53.0683 N 118.9031 W — Map 083E02 — Google — GeoHack
Name officially adopted in 1973
Official in BC – Canada
George R. B. Kinney [1872–1961], a member of the 1911 Alpine Club of Canada–Smithsonian Robson Expedition to the Mount Robson region in 1911, discovered the cave in the Arctomys Valley in 1911.
“In the valley where the stream has its origin, Kinney discovered a rock opening which seemed to lead into the bowels of the earth,” wrote expedition leader Arthur Oliver Wheeler [1860–1945]. “It is evidently a rift in the strata, which here dips steeply. This through the action of water, has been widened into a deep shaft leading down, goodness knows how deep. …
“The shaft, it can hardly be called a cave, was examined with candle, rope and barometer. The opening, a slit in a shallow depression, at one time undoubtedly furnished a water exit to lower levels. It is only large enough to admit one at a time. We descended 250 feet by barometer measurements to a point where a small stream of water tumbles through a tributary crack. Beyond that the going is wet and the exploration was not carried further, as there was no change in the character of the subterranean shaft. Kinney claimed that, at the time of his discovery, he had gone some distance beyond the fall. The crack descends at an angle of about 65 deg. or 70 deg. from the horizontal. The rock is hard and rough, and affords food hand and foot holds. In places the width is ten to twenty feet and minor cracks lead off here and there. The walls are a dark limestone, dun colored on the outside surface from seepage of the lime. There were no stalactites more than two or three inches length, and, generally speaking, it was unattractive. It appeared to be one of these subterranean waterways that are frequently encountered in mountains of a limestone formation.”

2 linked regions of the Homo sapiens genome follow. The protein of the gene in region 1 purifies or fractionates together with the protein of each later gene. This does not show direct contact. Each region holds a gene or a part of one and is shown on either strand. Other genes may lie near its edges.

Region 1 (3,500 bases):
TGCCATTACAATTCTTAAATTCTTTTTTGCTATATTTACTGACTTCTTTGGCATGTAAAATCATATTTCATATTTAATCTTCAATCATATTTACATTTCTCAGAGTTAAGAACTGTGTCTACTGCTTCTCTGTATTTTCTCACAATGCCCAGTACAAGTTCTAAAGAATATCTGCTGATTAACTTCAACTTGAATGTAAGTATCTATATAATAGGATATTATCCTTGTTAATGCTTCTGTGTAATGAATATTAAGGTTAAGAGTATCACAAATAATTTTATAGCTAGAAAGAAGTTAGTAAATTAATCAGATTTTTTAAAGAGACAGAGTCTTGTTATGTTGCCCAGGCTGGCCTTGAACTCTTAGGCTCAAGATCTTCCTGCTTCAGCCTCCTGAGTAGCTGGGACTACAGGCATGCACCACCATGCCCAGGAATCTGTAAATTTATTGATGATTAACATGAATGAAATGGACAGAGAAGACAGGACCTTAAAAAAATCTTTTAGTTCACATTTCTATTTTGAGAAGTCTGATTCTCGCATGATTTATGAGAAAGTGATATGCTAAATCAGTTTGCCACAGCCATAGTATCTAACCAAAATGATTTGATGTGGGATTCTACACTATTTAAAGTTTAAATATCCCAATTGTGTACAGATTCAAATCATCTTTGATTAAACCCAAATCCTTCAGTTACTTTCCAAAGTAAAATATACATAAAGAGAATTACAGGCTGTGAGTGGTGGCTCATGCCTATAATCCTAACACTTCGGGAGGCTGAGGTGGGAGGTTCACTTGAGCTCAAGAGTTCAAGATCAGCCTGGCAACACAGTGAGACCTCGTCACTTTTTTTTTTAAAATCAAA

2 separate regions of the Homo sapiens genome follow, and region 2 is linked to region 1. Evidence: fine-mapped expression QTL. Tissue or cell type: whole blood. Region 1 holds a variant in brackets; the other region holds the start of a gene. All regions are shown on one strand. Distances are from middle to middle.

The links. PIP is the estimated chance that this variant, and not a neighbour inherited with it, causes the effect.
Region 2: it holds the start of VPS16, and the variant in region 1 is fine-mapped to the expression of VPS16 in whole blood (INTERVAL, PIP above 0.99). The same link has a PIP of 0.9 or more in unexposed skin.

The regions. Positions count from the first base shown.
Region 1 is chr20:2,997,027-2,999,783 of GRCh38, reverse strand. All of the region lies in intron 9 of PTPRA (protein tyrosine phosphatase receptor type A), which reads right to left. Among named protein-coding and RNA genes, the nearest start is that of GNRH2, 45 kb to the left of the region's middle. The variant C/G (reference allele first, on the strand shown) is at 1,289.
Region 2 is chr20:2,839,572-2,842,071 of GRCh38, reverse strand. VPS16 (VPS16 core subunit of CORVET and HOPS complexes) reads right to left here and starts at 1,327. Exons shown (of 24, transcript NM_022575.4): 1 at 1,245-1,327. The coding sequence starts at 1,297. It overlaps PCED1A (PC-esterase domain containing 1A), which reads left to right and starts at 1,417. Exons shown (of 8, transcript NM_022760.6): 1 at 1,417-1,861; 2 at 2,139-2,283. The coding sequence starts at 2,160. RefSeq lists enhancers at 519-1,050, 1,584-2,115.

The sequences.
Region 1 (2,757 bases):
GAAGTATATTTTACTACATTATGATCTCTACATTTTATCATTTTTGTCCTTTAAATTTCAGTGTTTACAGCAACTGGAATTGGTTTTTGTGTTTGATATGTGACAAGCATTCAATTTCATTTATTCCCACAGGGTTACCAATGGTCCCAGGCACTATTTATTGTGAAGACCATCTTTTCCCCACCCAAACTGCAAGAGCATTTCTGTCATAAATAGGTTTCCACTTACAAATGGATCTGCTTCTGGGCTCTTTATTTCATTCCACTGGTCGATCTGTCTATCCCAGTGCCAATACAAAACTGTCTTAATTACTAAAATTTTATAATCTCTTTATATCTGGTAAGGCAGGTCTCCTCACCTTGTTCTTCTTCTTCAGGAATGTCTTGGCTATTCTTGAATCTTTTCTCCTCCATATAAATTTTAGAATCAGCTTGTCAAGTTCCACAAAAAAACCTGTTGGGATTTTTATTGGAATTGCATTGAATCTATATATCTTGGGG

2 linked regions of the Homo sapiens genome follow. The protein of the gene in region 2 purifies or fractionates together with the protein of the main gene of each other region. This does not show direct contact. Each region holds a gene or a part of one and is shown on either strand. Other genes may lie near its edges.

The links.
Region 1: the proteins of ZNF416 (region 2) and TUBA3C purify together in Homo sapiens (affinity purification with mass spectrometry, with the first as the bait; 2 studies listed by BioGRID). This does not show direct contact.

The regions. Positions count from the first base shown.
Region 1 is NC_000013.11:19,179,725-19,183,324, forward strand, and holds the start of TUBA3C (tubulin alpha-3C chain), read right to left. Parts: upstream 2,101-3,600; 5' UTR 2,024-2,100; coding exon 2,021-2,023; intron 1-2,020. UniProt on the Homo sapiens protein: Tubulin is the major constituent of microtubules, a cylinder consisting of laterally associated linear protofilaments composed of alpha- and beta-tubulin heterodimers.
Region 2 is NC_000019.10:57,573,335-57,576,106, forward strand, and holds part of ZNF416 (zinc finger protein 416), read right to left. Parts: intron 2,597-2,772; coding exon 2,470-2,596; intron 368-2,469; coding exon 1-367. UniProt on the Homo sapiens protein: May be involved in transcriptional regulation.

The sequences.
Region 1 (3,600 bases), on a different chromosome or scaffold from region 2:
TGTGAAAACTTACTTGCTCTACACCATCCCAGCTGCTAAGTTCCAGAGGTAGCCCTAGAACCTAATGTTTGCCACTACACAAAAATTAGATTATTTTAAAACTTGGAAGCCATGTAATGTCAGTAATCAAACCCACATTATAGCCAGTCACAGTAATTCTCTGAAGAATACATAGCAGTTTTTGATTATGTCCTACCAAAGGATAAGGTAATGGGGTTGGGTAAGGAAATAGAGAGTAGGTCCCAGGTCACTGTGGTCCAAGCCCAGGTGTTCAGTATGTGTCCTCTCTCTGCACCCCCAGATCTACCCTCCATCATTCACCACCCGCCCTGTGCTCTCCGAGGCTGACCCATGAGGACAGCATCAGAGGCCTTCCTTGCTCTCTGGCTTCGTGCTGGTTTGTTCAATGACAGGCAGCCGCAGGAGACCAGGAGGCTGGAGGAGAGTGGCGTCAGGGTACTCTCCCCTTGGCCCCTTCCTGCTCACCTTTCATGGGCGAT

There is no record of subsequent visitation until 1971–1973 when cavers from the McMaster University Climbing and Caving Club, Guelph University Caving Club, Alberta Speleological Society and some visiting British cavers explored and surveyed the cave to its maximum depth of -522 metres. Passages above the entrance were surveyed by British and Canadian cavers in 1983 resulting in the current vertical range of 536 metres. Arctomys Cave was the deepest known cave in Canada for many years, until surpassed by Bisaro Anima Cave in 2017 with its depth of 670 metres.
Arctomys Cave is formed in the steeply-dipping Mural Formation limestone of the Early Cambrian Gog Group. The top half of the cave (The Endless Climb) descends relatively steeply, but at a depth of about 400 metres the cave becomes more horizontal with several pools, and ends at a sump. Despite its great depth, the cave includes only five pitches up to 15m deep. Although most of the cave is undecorated, the Straw Gallery has flowstone and relatively long soda straws.
Arctomys Cave is the site of Canada’s most extensive cave rescue attempt. On October 17, 1991, Rick Blak, an experienced caver and park ranger at Mount Robson Park, was struck by a falling boulder deep in the cave and perished. One hundred and ten people were involved in the complex recovery of his body.
According to the the Mount Robson Park management plan (2011), “Arctomys Cave holds some attraction to both domestic and international cavers, but it receives only very light use, largely owing to its remote location. Caving is not promoted in the park; however, it is recognized as an appropriate activity.”
- Wheeler, Arthur Oliver [1860–1945]. “The Alpine Club of Canada’s expedition to Jasper Park, Yellowhead Pass and Mount Robson region, 1911.” Canadian Alpine Journal, Vol. 4 (1912):9-80
- Mount Robson Park management plan. 2011, p. 35. BC Parks
- Wikipedia. Arctomys Cave